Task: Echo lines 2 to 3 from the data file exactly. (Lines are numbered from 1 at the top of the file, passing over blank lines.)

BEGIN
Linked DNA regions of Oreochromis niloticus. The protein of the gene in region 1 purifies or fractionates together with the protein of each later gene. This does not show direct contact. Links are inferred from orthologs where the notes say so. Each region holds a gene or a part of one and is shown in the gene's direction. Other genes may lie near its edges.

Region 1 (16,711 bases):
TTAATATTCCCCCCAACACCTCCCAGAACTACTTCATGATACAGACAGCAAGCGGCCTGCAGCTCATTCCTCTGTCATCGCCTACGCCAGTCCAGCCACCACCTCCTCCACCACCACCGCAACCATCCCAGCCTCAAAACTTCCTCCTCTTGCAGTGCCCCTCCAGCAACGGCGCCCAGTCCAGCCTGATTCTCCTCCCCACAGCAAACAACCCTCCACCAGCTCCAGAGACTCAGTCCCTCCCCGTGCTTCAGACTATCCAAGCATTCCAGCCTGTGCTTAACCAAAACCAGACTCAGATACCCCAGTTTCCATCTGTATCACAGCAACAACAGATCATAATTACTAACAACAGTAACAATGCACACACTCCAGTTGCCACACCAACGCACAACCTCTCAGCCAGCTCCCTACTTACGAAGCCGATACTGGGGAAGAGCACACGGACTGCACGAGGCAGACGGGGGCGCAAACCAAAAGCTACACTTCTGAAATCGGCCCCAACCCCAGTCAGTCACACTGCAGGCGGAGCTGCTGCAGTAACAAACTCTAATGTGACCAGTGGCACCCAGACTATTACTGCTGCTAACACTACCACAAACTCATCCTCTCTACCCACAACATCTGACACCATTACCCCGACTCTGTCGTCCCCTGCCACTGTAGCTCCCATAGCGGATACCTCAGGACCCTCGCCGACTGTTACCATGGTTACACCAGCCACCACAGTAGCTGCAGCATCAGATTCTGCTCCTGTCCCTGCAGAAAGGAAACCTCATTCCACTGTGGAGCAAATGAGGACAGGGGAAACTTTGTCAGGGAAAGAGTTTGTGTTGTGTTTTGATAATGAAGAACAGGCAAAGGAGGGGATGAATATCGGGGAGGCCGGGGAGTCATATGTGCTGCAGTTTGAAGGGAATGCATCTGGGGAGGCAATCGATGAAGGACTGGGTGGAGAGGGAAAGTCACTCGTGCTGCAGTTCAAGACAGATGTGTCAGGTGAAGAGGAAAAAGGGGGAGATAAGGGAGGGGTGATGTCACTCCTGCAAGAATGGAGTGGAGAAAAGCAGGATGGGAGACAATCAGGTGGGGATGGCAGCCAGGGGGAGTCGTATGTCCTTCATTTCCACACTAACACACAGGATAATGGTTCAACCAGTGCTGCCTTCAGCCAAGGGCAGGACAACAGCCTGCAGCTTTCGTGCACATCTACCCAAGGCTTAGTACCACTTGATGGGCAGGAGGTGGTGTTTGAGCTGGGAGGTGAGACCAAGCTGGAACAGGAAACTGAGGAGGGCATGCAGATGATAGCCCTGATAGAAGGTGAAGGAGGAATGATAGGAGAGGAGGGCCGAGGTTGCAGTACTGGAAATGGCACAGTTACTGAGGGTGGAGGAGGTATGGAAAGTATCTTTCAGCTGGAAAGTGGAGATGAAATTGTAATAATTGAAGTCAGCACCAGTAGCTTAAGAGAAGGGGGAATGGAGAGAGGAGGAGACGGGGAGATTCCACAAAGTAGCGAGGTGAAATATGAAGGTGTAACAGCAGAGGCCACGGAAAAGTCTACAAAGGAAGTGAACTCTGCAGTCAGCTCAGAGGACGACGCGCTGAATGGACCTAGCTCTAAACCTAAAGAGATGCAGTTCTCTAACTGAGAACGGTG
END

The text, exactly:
Region 1 (16,711 bases):
TTAATATTCCCCCCAACACCTCCCAGAACTACTTCATGATACAGACAGCAAGCGGCCTGCAGCTCATTCCTCTGTCATCGCCTACGCCAGTCCAGCCACCACCTCCTCCACCACCACCGCAACCATCCCAGCCTCAAAACTTCCTCCTCTTGCAGTGCCCCTCCAGCAACGGCGCCCAGTCCAGCCTGATTCTCCTCCCCACAGCAAACAACCCTCCACCAGCTCCAGAGACTCAGTCCCTCCCCGTGCTTCAGACTATCCAAGCATTCCAGCCTGTGCTTAACCAAAACCAGACTCAGATACCCCAGTTTCCATCTGTATCACAGCAACAACAGATCATAATTACTAACAACAGTAACAATGCACACACTCCAGTTGCCACACCAACGCACAACCTCTCAGCCAGCTCCCTACTTACGAAGCCGATACTGGGGAAGAGCACACGGACTGCACGAGGCAGACGGGGGCGCAAACCAAAAGCTACACTTCTGAAATCGGCCCCAACCCCAGTCAGTCACACTGCAGGCGGAGCTGCTGCAGTAACAAACTCTAATGTGACCAGTGGCACCCAGACTATTACTGCTGCTAACACTACCACAAACTCATCCTCTCTACCCACAACATCTGACACCATTACCCCGACTCTGTCGTCCCCTGCCACTGTAGCTCCCATAGCGGATACCTCAGGACCCTCGCCGACTGTTACCATGGTTACACCAGCCACCACAGTAGCTGCAGCATCAGATTCTGCTCCTGTCCCTGCAGAAAGGAAACCTCATTCCACTGTGGAGCAAATGAGGACAGGGGAAACTTTGTCAGGGAAAGAGTTTGTGTTGTGTTTTGATAATGAAGAACAGGCAAAGGAGGGGATGAATATCGGGGAGGCCGGGGAGTCATATGTGCTGCAGTTTGAAGGGAATGCATCTGGGGAGGCAATCGATGAAGGACTGGGTGGAGAGGGAAAGTCACTCGTGCTGCAGTTCAAGACAGATGTGTCAGGTGAAGAGGAAAAAGGGGGAGATAAGGGAGGGGTGATGTCACTCCTGCAAGAATGGAGTGGAGAAAAGCAGGATGGGAGACAATCAGGTGGGGATGGCAGCCAGGGGGAGTCGTATGTCCTTCATTTCCACACTAACACACAGGATAATGGTTCAACCAGTGCTGCCTTCAGCCAAGGGCAGGACAACAGCCTGCAGCTTTCGTGCACATCTACCCAAGGCTTAGTACCACTTGATGGGCAGGAGGTGGTGTTTGAGCTGGGAGGTGAGACCAAGCTGGAACAGGAAACTGAGGAGGGCATGCAGATGATAGCCCTGATAGAAGGTGAAGGAGGAATGATAGGAGAGGAGGGCCGAGGTTGCAGTACTGGAAATGGCACAGTTACTGAGGGTGGAGGAGGTATGGAAAGTATCTTTCAGCTGGAAAGTGGAGATGAAATTGTAATAATTGAAGTCAGCACCAGTAGCTTAAGAGAAGGGGGAATGGAGAGAGGAGGAGACGGGGAGATTCCACAAAGTAGCGAGGTGAAATATGAAGGTGTAACAGCAGAGGCCACGGAAAAGTCTACAAAGGAAGTGAACTCTGCAGTCAGCTCAGAGGACGACGCGCTGAATGGACCTAGCTCTAAACCTAAAGAGATGCAGTTCTCTAACTGAGAACGGTG